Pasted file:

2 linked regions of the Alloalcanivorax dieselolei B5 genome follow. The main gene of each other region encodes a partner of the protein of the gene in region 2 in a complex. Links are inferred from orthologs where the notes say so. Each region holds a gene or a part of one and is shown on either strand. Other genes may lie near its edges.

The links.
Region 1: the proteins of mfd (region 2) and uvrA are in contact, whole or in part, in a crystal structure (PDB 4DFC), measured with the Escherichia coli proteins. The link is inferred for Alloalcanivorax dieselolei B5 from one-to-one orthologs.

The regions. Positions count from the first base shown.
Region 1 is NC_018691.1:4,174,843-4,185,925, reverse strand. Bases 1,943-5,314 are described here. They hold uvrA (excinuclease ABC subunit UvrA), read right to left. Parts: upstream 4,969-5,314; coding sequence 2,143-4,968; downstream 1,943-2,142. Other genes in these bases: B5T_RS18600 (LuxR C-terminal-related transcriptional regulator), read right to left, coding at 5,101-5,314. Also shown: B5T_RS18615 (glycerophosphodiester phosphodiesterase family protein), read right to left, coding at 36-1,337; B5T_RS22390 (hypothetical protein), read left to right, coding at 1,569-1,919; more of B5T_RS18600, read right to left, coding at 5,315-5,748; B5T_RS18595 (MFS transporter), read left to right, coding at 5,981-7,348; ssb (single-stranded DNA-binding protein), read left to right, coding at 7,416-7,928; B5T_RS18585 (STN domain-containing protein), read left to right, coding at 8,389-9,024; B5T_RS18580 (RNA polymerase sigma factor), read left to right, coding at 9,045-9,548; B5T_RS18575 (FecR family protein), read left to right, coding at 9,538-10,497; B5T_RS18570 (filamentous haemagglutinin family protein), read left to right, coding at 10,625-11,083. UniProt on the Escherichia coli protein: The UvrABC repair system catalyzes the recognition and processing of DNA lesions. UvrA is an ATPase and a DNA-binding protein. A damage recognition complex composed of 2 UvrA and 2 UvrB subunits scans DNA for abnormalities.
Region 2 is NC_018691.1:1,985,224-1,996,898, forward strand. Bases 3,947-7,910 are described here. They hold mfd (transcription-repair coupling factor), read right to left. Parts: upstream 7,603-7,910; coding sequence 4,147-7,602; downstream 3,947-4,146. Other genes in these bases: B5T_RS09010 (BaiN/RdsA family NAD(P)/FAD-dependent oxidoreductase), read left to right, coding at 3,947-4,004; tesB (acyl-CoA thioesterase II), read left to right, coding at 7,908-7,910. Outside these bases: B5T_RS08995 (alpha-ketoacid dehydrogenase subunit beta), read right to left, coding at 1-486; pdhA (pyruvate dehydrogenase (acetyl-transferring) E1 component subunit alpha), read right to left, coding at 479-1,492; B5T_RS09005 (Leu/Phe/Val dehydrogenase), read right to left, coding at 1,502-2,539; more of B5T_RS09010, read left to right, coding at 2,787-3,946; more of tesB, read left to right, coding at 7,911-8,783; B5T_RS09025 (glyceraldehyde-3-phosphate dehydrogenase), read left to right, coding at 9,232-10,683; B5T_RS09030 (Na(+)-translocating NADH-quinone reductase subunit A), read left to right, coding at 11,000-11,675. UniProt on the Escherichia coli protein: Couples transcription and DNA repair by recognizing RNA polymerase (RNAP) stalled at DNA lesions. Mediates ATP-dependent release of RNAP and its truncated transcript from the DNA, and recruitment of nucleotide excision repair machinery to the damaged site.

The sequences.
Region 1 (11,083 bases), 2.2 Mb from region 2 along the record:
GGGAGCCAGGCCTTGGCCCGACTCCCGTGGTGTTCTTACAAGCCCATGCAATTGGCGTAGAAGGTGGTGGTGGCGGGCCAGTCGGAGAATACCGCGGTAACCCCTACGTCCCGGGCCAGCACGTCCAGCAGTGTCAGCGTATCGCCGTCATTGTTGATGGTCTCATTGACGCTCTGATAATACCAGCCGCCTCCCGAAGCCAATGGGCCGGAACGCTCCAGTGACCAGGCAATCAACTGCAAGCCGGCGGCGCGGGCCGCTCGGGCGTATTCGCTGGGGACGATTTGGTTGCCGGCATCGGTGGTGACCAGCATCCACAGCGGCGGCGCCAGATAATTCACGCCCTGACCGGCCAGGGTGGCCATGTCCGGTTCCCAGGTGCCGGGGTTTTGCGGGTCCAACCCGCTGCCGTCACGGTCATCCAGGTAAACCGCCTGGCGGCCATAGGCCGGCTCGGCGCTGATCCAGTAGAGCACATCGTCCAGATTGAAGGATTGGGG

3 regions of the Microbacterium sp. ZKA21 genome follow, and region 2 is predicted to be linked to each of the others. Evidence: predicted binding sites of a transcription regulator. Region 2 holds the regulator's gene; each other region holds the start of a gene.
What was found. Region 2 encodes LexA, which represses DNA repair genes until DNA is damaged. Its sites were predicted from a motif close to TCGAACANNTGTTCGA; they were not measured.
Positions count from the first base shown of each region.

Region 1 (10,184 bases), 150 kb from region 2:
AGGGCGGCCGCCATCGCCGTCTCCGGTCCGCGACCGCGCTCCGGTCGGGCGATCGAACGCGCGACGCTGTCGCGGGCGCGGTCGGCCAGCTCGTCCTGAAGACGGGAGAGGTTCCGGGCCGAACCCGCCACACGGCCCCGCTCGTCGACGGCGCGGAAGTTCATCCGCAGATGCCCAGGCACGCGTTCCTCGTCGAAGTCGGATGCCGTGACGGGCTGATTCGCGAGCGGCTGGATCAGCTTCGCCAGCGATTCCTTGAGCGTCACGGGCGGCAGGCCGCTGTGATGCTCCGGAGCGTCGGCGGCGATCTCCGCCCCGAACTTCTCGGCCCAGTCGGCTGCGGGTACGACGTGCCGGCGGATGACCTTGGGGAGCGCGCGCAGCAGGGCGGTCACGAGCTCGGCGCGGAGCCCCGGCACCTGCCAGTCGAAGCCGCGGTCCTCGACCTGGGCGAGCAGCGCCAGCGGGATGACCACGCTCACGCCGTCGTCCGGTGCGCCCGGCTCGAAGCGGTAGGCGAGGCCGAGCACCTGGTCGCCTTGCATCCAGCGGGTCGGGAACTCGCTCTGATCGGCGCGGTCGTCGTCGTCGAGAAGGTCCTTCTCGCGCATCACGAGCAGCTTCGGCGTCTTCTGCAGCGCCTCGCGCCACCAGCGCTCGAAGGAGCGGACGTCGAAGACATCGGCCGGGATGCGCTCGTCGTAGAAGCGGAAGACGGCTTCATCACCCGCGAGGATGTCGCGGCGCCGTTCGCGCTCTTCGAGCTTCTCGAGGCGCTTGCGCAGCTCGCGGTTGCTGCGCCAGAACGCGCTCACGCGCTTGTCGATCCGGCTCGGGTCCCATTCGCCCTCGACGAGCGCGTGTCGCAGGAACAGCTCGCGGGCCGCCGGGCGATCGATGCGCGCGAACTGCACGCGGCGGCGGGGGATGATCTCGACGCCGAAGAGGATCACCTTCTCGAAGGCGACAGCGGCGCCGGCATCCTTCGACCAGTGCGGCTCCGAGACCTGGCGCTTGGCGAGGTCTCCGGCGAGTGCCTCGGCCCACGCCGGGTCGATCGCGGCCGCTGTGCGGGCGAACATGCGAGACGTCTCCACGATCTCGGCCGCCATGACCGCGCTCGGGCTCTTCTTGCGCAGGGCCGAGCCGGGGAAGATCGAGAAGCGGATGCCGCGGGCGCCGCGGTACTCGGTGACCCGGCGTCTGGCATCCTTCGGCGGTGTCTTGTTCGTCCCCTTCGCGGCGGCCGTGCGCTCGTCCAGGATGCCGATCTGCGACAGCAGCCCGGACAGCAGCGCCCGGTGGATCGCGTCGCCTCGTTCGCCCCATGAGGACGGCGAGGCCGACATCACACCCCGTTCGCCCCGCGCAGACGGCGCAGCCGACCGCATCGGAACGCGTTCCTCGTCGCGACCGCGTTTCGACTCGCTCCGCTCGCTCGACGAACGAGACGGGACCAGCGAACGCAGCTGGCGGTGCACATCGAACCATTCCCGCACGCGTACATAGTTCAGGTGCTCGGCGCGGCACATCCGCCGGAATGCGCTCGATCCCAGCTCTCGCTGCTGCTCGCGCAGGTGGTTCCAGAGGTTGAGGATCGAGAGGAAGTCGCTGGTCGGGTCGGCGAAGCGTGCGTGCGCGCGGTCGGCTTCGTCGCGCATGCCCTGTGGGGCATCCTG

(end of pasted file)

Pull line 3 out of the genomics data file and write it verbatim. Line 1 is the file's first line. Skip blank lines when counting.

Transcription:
Region 1: the proteins of mfd (region 2) and uvrA are in contact, whole or in part, in a crystal structure (PDB 4DFC), measured with the Escherichia coli proteins. The link is inferred for Alloalcanivorax dieselolei B5 from one-to-one orthologs.